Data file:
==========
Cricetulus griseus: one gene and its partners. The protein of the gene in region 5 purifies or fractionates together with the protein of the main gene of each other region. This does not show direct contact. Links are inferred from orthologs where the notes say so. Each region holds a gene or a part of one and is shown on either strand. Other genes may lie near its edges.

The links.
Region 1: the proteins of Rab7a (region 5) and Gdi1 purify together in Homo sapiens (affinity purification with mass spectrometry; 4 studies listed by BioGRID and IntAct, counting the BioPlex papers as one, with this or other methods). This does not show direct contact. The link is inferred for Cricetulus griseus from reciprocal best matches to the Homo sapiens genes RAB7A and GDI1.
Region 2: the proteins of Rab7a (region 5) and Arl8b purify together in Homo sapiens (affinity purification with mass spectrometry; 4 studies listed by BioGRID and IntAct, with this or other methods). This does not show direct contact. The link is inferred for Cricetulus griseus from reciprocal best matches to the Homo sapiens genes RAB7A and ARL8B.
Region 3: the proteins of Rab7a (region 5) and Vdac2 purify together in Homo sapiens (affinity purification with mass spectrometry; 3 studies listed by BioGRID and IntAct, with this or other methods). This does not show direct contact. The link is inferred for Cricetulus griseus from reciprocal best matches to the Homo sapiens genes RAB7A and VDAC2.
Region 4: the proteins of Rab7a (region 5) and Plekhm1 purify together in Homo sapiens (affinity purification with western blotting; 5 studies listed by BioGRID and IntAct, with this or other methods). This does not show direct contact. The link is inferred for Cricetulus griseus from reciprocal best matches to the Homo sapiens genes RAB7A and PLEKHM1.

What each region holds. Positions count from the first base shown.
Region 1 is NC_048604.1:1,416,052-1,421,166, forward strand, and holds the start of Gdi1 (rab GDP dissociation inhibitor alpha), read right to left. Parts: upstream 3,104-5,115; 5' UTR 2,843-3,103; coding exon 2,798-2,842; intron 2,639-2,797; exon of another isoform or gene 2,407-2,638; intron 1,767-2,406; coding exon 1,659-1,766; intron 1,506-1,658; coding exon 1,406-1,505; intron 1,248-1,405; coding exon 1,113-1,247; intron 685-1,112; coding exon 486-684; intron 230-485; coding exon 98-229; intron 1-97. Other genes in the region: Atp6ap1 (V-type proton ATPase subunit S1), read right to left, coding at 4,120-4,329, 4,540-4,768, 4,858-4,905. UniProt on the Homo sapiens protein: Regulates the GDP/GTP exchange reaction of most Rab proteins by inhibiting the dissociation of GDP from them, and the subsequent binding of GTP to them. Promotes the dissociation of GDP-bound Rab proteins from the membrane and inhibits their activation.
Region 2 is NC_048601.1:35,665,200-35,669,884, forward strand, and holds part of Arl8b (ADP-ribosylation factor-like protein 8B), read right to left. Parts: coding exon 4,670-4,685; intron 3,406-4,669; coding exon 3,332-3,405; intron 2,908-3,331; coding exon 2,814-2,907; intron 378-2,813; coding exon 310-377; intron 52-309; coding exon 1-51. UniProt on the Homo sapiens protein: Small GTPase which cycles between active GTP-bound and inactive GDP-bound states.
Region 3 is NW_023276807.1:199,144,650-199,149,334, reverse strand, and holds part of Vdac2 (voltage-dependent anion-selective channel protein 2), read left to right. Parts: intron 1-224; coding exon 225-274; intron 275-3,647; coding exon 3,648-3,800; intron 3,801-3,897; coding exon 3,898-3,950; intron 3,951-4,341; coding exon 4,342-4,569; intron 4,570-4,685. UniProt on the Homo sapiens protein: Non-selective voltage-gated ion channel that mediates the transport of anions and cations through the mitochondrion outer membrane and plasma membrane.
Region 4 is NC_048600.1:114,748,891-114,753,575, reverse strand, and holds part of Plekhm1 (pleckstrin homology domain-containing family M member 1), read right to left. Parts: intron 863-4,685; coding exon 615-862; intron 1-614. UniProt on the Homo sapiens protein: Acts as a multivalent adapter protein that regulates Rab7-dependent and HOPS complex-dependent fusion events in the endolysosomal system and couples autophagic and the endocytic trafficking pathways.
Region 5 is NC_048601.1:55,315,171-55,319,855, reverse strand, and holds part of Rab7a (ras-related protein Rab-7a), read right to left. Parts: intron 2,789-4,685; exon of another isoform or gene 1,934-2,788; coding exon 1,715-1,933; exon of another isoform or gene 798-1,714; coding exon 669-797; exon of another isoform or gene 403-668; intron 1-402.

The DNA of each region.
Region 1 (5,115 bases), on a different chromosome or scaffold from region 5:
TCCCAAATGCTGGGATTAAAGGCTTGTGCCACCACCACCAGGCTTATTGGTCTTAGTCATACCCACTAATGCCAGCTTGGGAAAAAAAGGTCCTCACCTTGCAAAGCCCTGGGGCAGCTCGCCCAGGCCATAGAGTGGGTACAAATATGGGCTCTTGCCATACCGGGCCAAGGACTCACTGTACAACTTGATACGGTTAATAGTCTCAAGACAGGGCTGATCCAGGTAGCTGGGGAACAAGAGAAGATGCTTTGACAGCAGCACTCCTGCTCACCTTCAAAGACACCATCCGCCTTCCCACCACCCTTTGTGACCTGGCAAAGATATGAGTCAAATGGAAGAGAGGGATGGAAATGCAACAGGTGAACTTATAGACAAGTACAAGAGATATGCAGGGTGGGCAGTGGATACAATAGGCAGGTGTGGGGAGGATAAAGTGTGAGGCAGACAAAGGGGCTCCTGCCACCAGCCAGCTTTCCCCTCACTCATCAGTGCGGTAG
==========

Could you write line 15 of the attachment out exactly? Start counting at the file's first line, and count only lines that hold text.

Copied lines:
TCCCAAATGCTGGGATTAAAGGCTTGTGCCACCACCACCAGGCTTATTGGTCTTAGTCATACCCACTAATGCCAGCTTGGGAAAAAAAGGTCCTCACCTTGCAAAGCCCTGGGGCAGCTCGCCCAGGCCATAGAGTGGGTACAAATATGGGCTCTTGCCATACCGGGCCAAGGACTCACTGTACAACTTGATACGGTTAATAGTCTCAAGACAGGGCTGATCCAGGTAGCTGGGGAACAAGAGAAGATGCTTTGACAGCAGCACTCCTGCTCACCTTCAAAGACACCATCCGCCTTCCCACCACCCTTTGTGACCTGGCAAAGATATGAGTCAAATGGAAGAGAGGGATGGAAATGCAACAGGTGAACTTATAGACAAGTACAAGAGATATGCAGGGTGGGCAGTGGATACAATAGGCAGGTGTGGGGAGGATAAAGTGTGAGGCAGACAAAGGGGCTCCTGCCACCAGCCAGCTTTCCCCTCACTCATCAGTGCGGTAG